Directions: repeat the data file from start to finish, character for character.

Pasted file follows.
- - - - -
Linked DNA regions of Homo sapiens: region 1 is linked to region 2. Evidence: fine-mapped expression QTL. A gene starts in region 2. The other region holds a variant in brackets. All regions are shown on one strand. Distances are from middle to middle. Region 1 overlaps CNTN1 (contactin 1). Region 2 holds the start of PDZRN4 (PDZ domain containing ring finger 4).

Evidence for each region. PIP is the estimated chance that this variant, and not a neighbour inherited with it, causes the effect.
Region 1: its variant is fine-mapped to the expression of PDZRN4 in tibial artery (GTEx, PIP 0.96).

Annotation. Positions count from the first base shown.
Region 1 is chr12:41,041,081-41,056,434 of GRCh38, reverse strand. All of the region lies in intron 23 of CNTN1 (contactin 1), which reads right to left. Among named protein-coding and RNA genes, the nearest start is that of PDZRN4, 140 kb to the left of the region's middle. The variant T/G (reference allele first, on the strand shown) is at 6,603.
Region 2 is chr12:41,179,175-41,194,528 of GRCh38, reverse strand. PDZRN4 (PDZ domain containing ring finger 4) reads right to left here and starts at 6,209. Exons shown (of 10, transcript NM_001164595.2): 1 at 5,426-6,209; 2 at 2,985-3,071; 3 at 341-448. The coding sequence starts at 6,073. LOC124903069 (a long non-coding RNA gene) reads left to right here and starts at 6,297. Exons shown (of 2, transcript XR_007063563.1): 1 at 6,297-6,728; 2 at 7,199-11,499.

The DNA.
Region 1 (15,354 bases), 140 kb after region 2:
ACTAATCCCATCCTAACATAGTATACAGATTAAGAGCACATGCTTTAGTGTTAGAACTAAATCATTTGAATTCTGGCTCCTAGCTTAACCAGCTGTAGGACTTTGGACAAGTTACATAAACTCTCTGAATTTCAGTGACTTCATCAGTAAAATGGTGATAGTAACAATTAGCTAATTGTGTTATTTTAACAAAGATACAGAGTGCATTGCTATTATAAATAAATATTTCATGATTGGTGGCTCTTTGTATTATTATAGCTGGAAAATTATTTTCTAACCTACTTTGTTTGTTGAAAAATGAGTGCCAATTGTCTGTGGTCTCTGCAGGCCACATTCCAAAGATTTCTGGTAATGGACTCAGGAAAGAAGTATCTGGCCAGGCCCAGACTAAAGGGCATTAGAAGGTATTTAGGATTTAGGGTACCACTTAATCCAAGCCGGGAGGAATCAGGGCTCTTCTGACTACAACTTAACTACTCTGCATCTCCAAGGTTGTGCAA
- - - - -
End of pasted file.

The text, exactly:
Linked DNA regions of Homo sapiens: region 1 is linked to region 2. Evidence: fine-mapped expression QTL. A gene starts in region 2. The other region holds a variant in brackets. All regions are shown on one strand. Distances are from middle to middle. Region 1 overlaps CNTN1 (contactin 1). Region 2 holds the start of PDZRN4 (PDZ domain containing ring finger 4).

Evidence for each region. PIP is the estimated chance that this variant, and not a neighbour inherited with it, causes the effect.
Region 1: its variant is fine-mapped to the expression of PDZRN4 in tibial artery (GTEx, PIP 0.96).

Annotation. Positions count from the first base shown.
Region 1 is chr12:41,041,081-41,056,434 of GRCh38, reverse strand. All of the region lies in intron 23 of CNTN1 (contactin 1), which reads right to left. Among named protein-coding and RNA genes, the nearest start is that of PDZRN4, 140 kb to the left of the region's middle. The variant T/G (reference allele first, on the strand shown) is at 6,603.
Region 2 is chr12:41,179,175-41,194,528 of GRCh38, reverse strand. PDZRN4 (PDZ domain containing ring finger 4) reads right to left here and starts at 6,209. Exons shown (of 10, transcript NM_001164595.2): 1 at 5,426-6,209; 2 at 2,985-3,071; 3 at 341-448. The coding sequence starts at 6,073. LOC124903069 (a long non-coding RNA gene) reads left to right here and starts at 6,297. Exons shown (of 2, transcript XR_007063563.1): 1 at 6,297-6,728; 2 at 7,199-11,499.

The DNA.
Region 1 (15,354 bases), 140 kb after region 2:
ACTAATCCCATCCTAACATAGTATACAGATTAAGAGCACATGCTTTAGTGTTAGAACTAAATCATTTGAATTCTGGCTCCTAGCTTAACCAGCTGTAGGACTTTGGACAAGTTACATAAACTCTCTGAATTTCAGTGACTTCATCAGTAAAATGGTGATAGTAACAATTAGCTAATTGTGTTATTTTAACAAAGATACAGAGTGCATTGCTATTATAAATAAATATTTCATGATTGGTGGCTCTTTGTATTATTATAGCTGGAAAATTATTTTCTAACCTACTTTGTTTGTTGAAAAATGAGTGCCAATTGTCTGTGGTCTCTGCAGGCCACATTCCAAAGATTTCTGGTAATGGACTCAGGAAAGAAGTATCTGGCCAGGCCCAGACTAAAGGGCATTAGAAGGTATTTAGGATTTAGGGTACCACTTAATCCAAGCCGGGAGGAATCAGGGCTCTTCTGACTACAACTTAACTACTCTGCATCTCCAAGGTTGTGCAA